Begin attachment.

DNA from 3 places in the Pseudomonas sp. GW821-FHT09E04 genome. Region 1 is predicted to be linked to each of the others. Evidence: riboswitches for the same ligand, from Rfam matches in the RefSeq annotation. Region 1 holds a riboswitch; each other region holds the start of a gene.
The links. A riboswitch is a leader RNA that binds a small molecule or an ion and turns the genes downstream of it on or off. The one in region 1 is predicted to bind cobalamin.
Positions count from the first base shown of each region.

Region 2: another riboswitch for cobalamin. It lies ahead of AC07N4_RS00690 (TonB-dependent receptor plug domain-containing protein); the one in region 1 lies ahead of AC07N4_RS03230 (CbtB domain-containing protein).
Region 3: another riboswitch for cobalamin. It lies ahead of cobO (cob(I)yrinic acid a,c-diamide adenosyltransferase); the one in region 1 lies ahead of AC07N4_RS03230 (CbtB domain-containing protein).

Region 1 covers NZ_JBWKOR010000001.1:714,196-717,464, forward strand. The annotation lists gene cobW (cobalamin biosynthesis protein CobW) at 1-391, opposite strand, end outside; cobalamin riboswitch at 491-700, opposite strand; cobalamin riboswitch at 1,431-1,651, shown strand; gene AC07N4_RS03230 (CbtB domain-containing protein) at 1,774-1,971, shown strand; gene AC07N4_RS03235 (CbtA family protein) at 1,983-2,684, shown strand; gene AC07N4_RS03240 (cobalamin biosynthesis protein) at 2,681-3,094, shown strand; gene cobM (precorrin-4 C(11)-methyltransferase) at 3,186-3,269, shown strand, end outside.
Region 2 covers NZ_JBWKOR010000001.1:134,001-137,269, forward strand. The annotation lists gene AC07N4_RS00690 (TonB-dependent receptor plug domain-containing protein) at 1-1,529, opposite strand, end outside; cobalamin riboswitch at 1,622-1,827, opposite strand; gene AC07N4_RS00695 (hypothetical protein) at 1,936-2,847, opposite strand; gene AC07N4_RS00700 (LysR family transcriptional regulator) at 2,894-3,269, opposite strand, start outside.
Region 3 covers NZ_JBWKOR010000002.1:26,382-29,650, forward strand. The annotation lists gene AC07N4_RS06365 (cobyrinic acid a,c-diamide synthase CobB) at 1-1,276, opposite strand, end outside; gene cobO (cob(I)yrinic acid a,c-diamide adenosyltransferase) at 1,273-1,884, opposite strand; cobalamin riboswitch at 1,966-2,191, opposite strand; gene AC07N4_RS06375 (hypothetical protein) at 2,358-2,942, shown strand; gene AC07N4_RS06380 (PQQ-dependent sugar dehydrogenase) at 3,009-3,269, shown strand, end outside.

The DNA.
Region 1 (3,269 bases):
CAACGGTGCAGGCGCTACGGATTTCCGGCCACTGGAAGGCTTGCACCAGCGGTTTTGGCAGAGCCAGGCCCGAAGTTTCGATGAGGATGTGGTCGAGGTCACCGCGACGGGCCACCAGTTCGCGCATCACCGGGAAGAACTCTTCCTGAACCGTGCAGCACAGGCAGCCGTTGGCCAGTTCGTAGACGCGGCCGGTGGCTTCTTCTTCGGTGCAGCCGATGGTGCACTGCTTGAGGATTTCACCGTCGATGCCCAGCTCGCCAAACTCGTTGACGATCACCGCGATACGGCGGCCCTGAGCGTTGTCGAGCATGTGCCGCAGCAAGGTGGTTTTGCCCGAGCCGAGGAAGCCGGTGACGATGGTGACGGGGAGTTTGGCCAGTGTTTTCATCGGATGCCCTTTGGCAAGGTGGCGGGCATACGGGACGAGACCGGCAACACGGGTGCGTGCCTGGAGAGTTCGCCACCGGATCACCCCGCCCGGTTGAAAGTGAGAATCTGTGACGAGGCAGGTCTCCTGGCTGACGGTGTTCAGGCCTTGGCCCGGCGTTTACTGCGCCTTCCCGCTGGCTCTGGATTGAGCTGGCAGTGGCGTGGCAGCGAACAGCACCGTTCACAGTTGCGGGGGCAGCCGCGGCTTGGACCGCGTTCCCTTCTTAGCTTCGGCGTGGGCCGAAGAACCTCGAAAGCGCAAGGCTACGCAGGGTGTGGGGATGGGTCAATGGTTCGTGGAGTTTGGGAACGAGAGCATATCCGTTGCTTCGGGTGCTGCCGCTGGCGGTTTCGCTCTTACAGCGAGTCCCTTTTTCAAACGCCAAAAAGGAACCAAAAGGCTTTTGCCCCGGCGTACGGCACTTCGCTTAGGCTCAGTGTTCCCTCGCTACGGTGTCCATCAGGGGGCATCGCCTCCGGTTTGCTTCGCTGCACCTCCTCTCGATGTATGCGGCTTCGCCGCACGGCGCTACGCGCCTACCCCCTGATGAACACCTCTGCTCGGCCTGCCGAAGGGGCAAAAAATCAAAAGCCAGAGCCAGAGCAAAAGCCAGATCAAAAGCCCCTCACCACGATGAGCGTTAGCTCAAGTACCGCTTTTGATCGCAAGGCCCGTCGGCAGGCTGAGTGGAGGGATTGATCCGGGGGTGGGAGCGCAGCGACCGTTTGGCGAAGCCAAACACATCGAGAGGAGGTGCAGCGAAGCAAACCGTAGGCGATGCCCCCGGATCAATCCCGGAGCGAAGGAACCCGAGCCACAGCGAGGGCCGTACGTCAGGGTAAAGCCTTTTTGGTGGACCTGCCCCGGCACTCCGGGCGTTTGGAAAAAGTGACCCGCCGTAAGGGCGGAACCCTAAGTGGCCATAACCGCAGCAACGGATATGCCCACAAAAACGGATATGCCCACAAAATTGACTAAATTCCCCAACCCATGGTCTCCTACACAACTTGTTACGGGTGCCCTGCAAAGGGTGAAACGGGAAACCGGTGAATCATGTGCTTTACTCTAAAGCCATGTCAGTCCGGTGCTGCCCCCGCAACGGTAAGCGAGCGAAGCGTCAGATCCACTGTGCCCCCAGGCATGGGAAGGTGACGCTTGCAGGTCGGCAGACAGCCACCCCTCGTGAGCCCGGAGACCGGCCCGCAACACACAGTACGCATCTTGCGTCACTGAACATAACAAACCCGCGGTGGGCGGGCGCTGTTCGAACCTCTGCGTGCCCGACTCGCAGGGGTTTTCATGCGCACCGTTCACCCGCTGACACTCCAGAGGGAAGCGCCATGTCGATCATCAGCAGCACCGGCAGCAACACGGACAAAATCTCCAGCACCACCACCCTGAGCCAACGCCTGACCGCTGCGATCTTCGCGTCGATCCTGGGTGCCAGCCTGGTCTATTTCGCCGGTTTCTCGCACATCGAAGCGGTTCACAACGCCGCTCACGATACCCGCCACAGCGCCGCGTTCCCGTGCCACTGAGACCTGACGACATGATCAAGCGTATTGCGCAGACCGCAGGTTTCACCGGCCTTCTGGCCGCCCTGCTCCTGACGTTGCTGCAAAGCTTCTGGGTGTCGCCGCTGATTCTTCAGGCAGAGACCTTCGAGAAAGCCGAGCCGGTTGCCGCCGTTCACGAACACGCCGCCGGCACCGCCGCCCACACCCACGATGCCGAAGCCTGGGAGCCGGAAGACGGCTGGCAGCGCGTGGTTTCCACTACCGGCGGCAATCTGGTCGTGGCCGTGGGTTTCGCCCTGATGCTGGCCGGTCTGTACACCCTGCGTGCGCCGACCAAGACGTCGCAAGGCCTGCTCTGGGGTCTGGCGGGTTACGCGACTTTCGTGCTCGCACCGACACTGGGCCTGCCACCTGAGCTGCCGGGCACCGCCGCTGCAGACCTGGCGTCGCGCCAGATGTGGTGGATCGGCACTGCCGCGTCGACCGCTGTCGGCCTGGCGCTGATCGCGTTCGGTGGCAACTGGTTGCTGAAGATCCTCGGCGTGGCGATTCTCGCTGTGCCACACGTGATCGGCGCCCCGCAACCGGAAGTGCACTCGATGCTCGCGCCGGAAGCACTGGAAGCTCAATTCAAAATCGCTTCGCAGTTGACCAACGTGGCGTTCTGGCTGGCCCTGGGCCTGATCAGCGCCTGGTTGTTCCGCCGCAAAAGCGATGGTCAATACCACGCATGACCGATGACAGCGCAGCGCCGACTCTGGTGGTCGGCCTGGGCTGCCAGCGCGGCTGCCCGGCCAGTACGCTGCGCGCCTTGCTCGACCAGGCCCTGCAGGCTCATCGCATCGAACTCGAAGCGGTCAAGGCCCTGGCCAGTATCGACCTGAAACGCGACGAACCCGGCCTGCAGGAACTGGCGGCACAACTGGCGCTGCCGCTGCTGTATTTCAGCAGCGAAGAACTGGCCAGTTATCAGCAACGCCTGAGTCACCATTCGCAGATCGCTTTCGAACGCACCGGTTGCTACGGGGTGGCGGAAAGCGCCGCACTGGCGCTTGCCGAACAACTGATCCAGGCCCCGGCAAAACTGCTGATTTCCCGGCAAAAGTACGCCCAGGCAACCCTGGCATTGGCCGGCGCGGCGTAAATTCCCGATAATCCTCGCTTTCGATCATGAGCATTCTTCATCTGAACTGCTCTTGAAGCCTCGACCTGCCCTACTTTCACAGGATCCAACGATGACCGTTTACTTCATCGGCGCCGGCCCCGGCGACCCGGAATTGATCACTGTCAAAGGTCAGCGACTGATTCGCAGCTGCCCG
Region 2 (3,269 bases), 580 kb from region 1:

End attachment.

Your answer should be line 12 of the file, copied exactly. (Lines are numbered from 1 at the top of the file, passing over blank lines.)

Region 2 (3,269 bases), 580 kb from region 1: